Koreans are Sydney’s most entrepreneurial ethnic group, with the city’s culture and economy standing to benefit if it brands its bustling centres as Little Koreas.
The proposal to brand and promote the Korean equivalents of Chinatown in suburbs including Strathfield, Eastwood, Campsie and the CBD comes from the University of Technology Sydney’s Business School.
UTS’ Professor Jock Collins and Dr Joon Shin have made the recommendation in their report, Korean Immigrant Entrepreneurs in the Sydney Restaurant Industry, to be launched on Monday.
Professor Collins said that branding the precincts could boost the economy and enrich Sydney’s cultural mix - a city where 60% of citizens are first or second generation immigrants - and it should become council policy.
“If you look at the other ethnic precincts like Chinatown and Little Italy and Cabramatta [which has a large Vietnamese community], then what’s required is that the local councils make some investment in what you might call cultural iconography - signage, street design, streetscape, and also naming and marketing,” Professor Collins said.
“That can lead to things like festivals and other cultural events, and that facilitates local, national and international tourism,” he said.
People seeking out cosmopolitan dining would likely be familiar with other cuisines such as Chinese and Japanese, but Korean less so - making areas with concentrations of restaurants ripe for a big growth in business, Professor Collins said.
As to why Koreans have risen to become Sydney’s most entrepreneurial ethnic group, Professor Collins said that this was common to the Korean diaspora around the world and a number of factors were at play.
“There’s a strong drive [to succeed in business], and maybe the labour market’s not very responsive to Koreans with language difficulties and recognition of qualifications. Often it’s a result of what we call blocked mobility. In other words, because they see the opportunity for paid employment maybe aren’t as good as they thought they were, they see small business as an alternative that might be better paid and might give them better control over their lives,” Professor Collins said.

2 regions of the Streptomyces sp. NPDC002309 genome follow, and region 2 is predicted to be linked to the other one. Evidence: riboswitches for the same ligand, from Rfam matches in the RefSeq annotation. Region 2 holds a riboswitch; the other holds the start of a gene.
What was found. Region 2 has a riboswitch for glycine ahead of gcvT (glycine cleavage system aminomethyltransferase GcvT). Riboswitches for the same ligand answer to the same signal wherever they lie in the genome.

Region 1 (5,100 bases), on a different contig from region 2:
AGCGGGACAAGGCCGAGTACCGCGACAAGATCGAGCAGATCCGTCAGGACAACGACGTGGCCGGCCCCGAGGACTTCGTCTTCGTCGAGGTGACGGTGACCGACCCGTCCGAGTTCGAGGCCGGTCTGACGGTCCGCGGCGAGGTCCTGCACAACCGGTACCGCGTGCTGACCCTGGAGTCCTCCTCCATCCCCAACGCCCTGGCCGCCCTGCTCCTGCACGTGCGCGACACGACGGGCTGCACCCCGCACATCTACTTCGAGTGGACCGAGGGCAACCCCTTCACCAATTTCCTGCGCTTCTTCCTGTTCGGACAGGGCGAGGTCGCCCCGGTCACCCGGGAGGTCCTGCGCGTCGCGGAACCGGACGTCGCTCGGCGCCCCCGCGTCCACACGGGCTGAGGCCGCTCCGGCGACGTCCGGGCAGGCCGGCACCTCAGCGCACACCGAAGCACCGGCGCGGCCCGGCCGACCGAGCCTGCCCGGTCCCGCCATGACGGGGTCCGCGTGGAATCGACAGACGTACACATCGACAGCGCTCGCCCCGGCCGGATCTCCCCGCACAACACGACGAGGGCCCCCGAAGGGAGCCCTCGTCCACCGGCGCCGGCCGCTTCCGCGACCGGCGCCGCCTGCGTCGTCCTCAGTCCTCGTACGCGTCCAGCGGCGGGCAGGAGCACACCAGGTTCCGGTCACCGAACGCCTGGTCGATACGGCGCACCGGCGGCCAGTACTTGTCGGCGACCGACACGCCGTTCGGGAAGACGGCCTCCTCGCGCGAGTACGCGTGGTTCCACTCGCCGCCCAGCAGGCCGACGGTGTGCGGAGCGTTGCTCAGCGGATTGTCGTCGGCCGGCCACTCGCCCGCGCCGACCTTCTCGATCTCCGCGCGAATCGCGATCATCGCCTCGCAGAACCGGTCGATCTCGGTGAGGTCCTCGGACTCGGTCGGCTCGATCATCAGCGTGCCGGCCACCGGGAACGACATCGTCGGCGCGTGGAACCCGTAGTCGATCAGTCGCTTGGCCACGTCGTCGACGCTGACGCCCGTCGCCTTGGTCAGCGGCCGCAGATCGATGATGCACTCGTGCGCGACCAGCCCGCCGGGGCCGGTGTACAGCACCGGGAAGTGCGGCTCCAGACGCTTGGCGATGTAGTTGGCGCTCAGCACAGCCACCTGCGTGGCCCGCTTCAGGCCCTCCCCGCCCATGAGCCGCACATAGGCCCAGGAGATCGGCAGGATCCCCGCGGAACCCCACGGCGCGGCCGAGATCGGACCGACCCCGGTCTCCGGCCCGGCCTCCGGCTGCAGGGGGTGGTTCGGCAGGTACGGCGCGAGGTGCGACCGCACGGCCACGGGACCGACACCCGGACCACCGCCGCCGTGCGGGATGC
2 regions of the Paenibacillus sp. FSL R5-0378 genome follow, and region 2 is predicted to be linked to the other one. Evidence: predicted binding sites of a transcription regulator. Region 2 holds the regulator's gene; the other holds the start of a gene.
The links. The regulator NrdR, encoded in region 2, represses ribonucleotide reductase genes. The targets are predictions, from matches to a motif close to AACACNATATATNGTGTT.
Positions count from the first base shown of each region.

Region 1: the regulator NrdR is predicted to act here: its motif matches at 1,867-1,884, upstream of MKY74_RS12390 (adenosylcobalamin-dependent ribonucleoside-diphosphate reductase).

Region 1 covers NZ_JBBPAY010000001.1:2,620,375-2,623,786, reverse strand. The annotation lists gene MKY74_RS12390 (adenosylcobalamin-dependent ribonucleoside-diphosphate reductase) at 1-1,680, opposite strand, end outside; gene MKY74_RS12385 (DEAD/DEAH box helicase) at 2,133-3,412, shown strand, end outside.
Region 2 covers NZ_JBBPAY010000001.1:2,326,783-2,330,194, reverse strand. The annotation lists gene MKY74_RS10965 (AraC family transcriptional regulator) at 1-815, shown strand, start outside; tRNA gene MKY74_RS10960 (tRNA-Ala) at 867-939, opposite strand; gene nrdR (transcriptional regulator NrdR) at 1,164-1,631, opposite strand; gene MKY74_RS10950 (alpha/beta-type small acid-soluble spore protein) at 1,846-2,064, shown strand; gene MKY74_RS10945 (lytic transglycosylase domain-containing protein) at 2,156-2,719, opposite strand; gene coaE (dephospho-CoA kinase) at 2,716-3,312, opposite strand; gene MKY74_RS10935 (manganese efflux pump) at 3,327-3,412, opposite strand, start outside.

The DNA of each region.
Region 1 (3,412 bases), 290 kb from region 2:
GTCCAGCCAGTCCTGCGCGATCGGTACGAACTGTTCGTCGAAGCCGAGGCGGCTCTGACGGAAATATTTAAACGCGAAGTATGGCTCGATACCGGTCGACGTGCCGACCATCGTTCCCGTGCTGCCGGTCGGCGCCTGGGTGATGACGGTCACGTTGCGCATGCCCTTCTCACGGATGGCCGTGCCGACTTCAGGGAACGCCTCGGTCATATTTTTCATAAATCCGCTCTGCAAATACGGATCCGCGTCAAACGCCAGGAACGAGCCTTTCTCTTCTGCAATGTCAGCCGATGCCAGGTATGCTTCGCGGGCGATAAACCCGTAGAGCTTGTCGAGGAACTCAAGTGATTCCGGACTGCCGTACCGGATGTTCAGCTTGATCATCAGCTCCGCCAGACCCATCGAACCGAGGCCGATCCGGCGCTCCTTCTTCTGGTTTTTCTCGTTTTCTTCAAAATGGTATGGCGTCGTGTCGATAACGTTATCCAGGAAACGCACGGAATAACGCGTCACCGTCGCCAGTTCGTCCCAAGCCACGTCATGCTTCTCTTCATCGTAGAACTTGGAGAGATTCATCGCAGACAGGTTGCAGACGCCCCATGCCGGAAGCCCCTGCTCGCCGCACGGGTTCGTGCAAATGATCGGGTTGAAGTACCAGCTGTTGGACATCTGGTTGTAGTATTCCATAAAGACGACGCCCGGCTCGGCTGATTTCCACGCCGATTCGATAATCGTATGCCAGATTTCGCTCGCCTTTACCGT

Australia’s Korean population has grown tenfold in 25 years, and now numbers almost 60,000 (the greatest concentration of which are in Sydney), making it the sixth largest outside Korea of any in the world, according to the report. More than double that number of Koreans are in Australia when students, working-holiday makers, and tourists are counted, the report shows.
The Korean immigrant population has twice the rate of entrepreneurship of Australians, and lest it be seen as an Asian characteristic, Professor Collins said that immigrants from different Asian countries varied widely with Koreans performing highly.
“If you look at rates of entrepreneurship across immigrant groups from Asia they vary. For example, Chinese have no higher rates than Australians in terms of entrepreneurship; some groups like the Indians are much less and then some groups like the Koreans much more - it varies considerably,” Professor Collins said.
The often Christian Koreans benefited from attendance at church - not necessarily from a religious drive to be industrious, but from the networking opportunities. “The church is an important social network where people meet and connect … those connections are then very useful for business, whether its finding suppliers or gaining people for employment, or other business activities - it’s a facilitator for social connectedness amongst the Korean immigrant community in Australia,” Professor Collins said.
The study looked at the restaurant industry, but Koreans were also succeeding in other concerns including the cleaning industry, the building industry, tilers, gyp-rockers, and some sections of the engineering industry, according to Professor Collins.
Policy proposals in the report including relaxing immigration restrictions to make it easier for restaurant owners to bring in Korean chefs.